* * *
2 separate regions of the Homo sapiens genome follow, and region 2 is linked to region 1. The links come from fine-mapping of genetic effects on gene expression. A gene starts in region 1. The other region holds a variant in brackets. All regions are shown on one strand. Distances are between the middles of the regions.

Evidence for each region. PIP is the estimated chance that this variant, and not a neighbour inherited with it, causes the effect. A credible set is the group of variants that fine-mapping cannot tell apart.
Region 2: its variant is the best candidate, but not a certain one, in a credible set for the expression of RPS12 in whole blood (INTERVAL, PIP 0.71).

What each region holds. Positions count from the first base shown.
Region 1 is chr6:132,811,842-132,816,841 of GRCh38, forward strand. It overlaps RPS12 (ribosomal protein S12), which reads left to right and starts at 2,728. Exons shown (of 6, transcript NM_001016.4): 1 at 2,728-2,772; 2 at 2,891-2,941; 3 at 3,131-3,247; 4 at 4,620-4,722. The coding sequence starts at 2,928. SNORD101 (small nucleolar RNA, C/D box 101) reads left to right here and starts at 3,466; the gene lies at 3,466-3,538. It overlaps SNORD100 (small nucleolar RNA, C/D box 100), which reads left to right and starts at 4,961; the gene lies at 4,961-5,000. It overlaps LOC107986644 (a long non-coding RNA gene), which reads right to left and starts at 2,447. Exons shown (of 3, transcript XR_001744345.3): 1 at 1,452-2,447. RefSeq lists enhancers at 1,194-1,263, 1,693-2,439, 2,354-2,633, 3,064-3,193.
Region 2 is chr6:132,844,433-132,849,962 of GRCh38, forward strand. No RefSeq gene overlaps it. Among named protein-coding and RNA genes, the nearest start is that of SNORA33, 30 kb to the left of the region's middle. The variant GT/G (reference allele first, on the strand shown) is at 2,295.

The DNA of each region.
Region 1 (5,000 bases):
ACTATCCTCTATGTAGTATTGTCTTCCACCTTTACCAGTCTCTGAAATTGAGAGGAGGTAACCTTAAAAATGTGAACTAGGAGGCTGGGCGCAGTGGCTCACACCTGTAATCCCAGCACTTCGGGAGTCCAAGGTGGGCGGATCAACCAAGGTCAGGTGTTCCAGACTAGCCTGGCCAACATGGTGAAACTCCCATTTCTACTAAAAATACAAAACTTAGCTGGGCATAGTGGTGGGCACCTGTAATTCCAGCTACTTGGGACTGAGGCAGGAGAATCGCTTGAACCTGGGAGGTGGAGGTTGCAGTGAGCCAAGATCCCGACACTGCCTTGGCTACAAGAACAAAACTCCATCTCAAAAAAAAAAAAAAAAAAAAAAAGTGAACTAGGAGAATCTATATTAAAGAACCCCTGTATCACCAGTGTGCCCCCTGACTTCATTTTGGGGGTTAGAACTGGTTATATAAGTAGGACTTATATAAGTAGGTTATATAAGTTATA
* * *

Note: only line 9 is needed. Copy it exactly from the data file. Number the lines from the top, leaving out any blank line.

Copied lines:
ACTATCCTCTATGTAGTATTGTCTTCCACCTTTACCAGTCTCTGAAATTGAGAGGAGGTAACCTTAAAAATGTGAACTAGGAGGCTGGGCGCAGTGGCTCACACCTGTAATCCCAGCACTTCGGGAGTCCAAGGTGGGCGGATCAACCAAGGTCAGGTGTTCCAGACTAGCCTGGCCAACATGGTGAAACTCCCATTTCTACTAAAAATACAAAACTTAGCTGGGCATAGTGGTGGGCACCTGTAATTCCAGCTACTTGGGACTGAGGCAGGAGAATCGCTTGAACCTGGGAGGTGGAGGTTGCAGTGAGCCAAGATCCCGACACTGCCTTGGCTACAAGAACAAAACTCCATCTCAAAAAAAAAAAAAAAAAAAAAAAGTGAACTAGGAGAATCTATATTAAAGAACCCCTGTATCACCAGTGTGCCCCCTGACTTCATTTTGGGGGTTAGAACTGGTTATATAAGTAGGACTTATATAAGTAGGTTATATAAGTTATA